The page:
LITTLE WILLIE JOHN WAS A SMALL MAN with a big voice, an outsized talent who could croon and growl, sing ballads and rhythm and blues, dig deep into his lower register and hit high notes that took the wind out of lesser tenors. He was also a fierce performer; not even James Brown, the Hardest Working Man in Show Business, wanted to follow Little Willie John on a bill.
In the late 1950s, before Motown and the British Invasion, Little Willie John owned rhythm and blues. In Susan Whitall’s authorized biography (written with John’s older son, Kevin, and the cooperation of his widow, Darlynn John), he emerges as a “singer’s singer,” admired by the likes of Solomon Burke, Little Richard, Sam Cooke, and Stevie Wonder, who wrote a foreword for the book. But his promising career — which took off in 1955 when a teenaged Little Willie released his first hit record, “All Around the World,” on Syd Nathan’s independent King label — was cut short by a series of disasters that left him broke, indebted to King, and convicted of second-degree murder. When he died in May 1968, authorities at the Washington State Penitentiary in Walla Walla, where Willie John was serving an eight- to 20-year sentence for manslaughter, attributed it to a heart attack. But friends and family, who have never obtained the prison report of a purported autopsy, doubted that Willie John had died of “natural” causes.
Willie John’s sudden passing in prison is the “mysterious death” of Whitall’s subtitle. As she notes, documents obtained from the Washington State Department of Corrections are silent on the matter of how and why an apparently healthy 30-year-old man could have fallen so desperately ill so suddenly. Prison documents similarly contain no documentation of the singer’s hospitalization for pneumonia, which James Brown, who visited his friend in Walla Walla, describes in his 2005 I Feel Good: A Memoir of a Life in Soul. “Conspiracy theories started circulating almost immediately [after Willie’s death] among his peers in the music business, and especially in the black community,” Whitall writes. The phrase “conspiracy theory” is potentially misleading here, suggesting a plot against the singer. Yet if Little Willie died as a result of fatal wounds suffered in a fight with another inmate, as a couple of Whitall’s sources speculate, then his death might more accurately be understood in terms of a routinized — and therefore all the more appalling — disregard for the lives of African-American men, both inside and outside the prison system.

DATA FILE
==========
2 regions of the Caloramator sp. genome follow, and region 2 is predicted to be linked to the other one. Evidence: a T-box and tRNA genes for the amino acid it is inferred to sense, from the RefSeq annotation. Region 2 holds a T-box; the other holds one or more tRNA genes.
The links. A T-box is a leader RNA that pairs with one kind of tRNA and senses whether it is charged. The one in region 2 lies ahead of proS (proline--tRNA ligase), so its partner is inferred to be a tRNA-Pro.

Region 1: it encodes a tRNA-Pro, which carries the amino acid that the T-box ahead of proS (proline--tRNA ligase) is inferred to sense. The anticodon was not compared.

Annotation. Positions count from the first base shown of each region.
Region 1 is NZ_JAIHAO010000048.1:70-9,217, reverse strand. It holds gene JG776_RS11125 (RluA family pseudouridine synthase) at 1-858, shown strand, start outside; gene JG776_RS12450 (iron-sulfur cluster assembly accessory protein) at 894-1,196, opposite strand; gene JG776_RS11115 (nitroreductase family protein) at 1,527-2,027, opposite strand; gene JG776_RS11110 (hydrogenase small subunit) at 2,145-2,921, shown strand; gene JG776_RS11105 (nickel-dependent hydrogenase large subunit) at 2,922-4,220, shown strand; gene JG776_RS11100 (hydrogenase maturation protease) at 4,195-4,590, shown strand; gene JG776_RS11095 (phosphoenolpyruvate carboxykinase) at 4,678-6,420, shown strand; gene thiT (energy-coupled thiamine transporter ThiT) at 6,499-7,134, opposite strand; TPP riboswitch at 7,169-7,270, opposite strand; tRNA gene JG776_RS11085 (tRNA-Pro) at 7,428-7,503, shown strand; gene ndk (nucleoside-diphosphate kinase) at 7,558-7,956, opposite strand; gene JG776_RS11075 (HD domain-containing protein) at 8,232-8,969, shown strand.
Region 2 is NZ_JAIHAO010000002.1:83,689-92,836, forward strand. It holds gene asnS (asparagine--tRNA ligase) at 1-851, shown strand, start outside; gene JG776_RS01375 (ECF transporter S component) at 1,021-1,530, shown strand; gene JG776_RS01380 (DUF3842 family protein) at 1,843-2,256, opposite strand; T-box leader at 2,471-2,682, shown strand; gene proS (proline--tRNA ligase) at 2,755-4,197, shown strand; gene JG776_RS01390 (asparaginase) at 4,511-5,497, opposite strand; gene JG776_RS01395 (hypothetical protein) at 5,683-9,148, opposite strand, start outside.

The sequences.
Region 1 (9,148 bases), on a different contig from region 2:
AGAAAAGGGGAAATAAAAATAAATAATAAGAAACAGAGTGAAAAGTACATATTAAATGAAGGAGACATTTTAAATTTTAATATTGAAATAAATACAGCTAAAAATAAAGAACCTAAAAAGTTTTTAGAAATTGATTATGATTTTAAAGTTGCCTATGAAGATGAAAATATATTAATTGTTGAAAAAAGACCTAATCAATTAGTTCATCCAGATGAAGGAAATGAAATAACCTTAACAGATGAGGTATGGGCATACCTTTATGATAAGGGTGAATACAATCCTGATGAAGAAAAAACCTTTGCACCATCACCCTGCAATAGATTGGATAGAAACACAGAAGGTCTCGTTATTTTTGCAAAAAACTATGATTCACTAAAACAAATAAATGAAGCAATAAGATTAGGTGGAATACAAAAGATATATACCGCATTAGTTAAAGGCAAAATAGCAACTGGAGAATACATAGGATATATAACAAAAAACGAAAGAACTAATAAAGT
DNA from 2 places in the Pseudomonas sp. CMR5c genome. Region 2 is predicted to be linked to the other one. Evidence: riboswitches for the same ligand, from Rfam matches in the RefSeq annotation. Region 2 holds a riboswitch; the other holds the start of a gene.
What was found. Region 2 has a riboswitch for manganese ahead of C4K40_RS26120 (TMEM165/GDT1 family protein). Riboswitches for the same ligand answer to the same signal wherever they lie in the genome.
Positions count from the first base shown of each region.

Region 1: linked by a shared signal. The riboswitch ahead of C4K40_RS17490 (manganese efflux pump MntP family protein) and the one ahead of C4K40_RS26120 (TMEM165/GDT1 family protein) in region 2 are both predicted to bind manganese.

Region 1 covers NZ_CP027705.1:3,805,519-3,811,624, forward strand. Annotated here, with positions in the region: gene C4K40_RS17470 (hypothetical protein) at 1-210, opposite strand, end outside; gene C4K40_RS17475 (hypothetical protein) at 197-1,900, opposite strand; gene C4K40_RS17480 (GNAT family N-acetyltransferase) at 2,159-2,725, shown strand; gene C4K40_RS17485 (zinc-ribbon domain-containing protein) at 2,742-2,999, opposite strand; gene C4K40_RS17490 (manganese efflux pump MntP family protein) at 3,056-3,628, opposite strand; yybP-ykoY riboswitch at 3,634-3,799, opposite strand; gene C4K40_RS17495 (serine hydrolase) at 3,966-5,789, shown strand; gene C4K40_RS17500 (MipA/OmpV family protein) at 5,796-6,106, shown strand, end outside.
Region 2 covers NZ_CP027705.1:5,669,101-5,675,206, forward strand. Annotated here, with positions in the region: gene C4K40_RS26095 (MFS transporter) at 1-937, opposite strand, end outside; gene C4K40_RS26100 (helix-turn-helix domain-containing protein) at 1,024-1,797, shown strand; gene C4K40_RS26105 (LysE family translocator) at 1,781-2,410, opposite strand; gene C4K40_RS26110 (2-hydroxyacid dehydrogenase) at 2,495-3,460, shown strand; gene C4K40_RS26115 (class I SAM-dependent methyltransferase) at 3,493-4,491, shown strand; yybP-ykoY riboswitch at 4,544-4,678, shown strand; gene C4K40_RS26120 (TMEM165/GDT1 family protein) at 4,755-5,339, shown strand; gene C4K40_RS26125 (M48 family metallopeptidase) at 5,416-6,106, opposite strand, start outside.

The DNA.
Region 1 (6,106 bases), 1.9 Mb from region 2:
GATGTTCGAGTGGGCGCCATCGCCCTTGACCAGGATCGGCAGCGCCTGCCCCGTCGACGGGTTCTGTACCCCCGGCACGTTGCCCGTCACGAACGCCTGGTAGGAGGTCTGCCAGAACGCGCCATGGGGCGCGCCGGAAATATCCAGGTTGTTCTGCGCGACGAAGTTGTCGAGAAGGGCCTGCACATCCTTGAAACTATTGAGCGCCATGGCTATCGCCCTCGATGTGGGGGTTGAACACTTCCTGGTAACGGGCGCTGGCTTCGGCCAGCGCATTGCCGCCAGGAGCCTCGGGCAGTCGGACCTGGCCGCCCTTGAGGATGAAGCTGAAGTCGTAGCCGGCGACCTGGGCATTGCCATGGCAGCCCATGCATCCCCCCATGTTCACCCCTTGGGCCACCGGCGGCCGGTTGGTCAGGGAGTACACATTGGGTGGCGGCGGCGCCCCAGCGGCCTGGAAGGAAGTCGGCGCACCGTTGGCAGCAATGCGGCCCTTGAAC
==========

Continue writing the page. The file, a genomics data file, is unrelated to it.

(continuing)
Given the circumstances of Little Willie John’s last years, it is difficult to come up with a narrative of his career that does not in some ways frame it in tragic terms. Yet Whitall sets herself the task of writing Willie John’s story in a manner that avoids the formulaic nature of “so many mawkish online biographies” of the singer, which focus on his “doomed and violent” temperament. In Fever she has succeeded in doing this, breathing life into the story of Willie’s rapid ascent in the mid and late 1950s as one of R & B’s most respected and influential singers, a voice of such power that it blasts through the ensuing decades, demanding to be heard. She does this without the benefit of much, if any, preserved film footage of Little Wil...read more